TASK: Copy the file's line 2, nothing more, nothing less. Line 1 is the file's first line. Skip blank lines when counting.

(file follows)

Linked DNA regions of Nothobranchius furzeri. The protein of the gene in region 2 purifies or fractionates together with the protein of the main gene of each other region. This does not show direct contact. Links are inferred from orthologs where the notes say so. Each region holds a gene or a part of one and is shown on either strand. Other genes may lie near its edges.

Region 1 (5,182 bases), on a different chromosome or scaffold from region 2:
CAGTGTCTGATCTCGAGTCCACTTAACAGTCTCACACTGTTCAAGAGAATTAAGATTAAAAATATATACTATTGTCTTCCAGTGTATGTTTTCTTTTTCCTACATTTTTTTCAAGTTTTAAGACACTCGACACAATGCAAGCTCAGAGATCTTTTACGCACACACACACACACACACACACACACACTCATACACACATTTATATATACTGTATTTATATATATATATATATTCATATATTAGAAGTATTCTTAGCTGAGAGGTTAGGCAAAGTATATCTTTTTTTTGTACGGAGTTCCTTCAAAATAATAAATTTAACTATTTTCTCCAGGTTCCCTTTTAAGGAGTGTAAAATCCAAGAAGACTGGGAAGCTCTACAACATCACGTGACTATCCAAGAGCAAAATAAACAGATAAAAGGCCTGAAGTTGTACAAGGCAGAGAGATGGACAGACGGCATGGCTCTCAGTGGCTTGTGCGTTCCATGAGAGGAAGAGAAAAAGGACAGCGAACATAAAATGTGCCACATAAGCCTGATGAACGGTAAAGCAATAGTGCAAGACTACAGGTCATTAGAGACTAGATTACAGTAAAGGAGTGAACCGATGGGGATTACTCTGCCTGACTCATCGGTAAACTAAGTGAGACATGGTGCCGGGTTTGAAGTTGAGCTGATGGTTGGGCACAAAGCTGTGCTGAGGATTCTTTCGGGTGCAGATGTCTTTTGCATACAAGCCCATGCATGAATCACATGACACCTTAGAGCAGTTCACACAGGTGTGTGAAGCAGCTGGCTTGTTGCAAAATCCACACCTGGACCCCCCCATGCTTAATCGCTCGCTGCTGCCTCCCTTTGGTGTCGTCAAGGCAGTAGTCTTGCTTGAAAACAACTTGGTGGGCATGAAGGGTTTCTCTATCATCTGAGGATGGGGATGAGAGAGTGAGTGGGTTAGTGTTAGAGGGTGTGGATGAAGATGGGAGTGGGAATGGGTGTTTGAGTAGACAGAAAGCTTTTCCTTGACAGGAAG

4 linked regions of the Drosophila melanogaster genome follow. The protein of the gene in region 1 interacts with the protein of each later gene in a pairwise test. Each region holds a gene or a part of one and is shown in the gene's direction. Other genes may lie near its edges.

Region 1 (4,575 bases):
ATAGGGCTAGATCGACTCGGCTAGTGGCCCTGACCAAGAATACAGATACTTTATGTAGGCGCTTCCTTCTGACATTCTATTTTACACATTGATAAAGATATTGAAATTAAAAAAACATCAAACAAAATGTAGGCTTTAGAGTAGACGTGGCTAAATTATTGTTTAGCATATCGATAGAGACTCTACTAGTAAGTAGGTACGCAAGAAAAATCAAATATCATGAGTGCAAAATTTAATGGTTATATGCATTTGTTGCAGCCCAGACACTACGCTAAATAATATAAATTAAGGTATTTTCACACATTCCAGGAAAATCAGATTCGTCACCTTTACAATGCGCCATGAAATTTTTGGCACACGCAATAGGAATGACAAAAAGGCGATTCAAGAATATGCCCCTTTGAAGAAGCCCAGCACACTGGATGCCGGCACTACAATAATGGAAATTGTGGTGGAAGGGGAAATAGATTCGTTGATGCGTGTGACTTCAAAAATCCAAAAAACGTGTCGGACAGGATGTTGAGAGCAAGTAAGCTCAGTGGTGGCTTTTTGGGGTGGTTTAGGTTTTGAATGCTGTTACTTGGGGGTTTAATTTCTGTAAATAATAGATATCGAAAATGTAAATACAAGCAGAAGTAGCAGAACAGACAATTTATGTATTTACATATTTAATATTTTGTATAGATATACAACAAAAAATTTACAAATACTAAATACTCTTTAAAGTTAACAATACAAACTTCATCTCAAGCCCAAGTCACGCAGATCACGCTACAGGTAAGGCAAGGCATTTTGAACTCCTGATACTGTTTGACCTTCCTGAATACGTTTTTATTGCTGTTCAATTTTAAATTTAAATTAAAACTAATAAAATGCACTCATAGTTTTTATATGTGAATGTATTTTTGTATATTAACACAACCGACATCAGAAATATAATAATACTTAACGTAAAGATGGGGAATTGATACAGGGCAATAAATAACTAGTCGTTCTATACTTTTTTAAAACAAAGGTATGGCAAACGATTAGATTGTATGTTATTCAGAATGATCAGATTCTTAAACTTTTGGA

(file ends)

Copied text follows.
Region 1 (5,182 bases), on a different chromosome or scaffold from region 2: